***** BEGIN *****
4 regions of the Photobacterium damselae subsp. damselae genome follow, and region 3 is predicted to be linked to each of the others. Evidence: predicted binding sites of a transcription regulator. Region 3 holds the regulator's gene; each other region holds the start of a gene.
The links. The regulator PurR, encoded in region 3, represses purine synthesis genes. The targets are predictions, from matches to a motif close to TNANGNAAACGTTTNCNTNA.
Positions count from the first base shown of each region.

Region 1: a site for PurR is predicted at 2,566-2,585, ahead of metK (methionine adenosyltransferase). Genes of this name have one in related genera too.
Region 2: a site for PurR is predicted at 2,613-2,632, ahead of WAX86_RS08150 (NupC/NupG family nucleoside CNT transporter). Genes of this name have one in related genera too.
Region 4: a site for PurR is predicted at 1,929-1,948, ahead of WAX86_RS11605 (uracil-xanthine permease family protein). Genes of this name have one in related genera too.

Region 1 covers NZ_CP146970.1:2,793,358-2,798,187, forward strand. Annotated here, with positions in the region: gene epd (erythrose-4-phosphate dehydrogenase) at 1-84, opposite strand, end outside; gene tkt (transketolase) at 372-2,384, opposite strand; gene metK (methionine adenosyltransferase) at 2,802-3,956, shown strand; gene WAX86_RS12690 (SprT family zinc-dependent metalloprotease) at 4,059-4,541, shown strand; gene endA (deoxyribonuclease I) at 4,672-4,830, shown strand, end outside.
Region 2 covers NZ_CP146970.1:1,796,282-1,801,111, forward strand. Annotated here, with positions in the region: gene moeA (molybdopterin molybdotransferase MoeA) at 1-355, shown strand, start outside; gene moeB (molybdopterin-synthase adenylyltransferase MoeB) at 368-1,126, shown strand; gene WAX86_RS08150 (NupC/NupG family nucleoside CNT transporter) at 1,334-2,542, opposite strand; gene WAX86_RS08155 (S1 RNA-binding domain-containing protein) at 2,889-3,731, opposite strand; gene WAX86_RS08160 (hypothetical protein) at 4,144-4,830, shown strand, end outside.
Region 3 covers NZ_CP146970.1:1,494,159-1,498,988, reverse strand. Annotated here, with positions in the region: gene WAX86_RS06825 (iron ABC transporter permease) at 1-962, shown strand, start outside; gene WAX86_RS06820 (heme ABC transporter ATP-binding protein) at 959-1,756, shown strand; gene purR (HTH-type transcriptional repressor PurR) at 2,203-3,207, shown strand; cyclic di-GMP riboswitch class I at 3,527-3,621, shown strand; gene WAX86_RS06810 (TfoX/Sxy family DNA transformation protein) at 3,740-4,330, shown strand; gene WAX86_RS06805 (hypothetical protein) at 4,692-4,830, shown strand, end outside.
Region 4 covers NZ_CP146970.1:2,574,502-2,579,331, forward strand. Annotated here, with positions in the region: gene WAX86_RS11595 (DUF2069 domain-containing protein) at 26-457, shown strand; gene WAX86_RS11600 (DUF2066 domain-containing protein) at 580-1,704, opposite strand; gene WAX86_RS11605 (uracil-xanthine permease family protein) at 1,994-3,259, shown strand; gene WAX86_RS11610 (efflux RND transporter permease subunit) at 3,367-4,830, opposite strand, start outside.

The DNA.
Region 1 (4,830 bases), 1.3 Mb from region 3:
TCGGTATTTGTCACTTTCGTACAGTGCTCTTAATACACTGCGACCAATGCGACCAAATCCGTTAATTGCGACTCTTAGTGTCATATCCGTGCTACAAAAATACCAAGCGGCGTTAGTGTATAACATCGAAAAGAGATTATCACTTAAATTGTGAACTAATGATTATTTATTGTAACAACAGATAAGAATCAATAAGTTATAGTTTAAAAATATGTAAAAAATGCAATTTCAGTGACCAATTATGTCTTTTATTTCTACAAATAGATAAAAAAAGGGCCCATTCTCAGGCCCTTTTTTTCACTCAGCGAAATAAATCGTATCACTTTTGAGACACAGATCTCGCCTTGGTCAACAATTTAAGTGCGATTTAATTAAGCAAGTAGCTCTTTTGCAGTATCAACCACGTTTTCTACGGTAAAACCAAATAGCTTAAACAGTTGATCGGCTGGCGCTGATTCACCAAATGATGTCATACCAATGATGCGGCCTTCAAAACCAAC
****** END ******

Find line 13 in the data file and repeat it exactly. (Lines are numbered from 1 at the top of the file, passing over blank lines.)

TCGGTATTTGTCACTTTCGTACAGTGCTCTTAATACACTGCGACCAATGCGACCAAATCCGTTAATTGCGACTCTTAGTGTCATATCCGTGCTACAAAAATACCAAGCGGCGTTAGTGTATAACATCGAAAAGAGATTATCACTTAAATTGTGAACTAATGATTATTTATTGTAACAACAGATAAGAATCAATAAGTTATAGTTTAAAAATATGTAAAAAATGCAATTTCAGTGACCAATTATGTCTTTTATTTCTACAAATAGATAAAAAAAGGGCCCATTCTCAGGCCCTTTTTTTCACTCAGCGAAATAAATCGTATCACTTTTGAGACACAGATCTCGCCTTGGTCAACAATTTAAGTGCGATTTAATTAAGCAAGTAGCTCTTTTGCAGTATCAACCACGTTTTCTACGGTAAAACCAAATAGCTTAAACAGTTGATCGGCTGGCGCTGATTCACCAAATGATGTCATACCAATGATGCGGCCTTCAAAACCAAC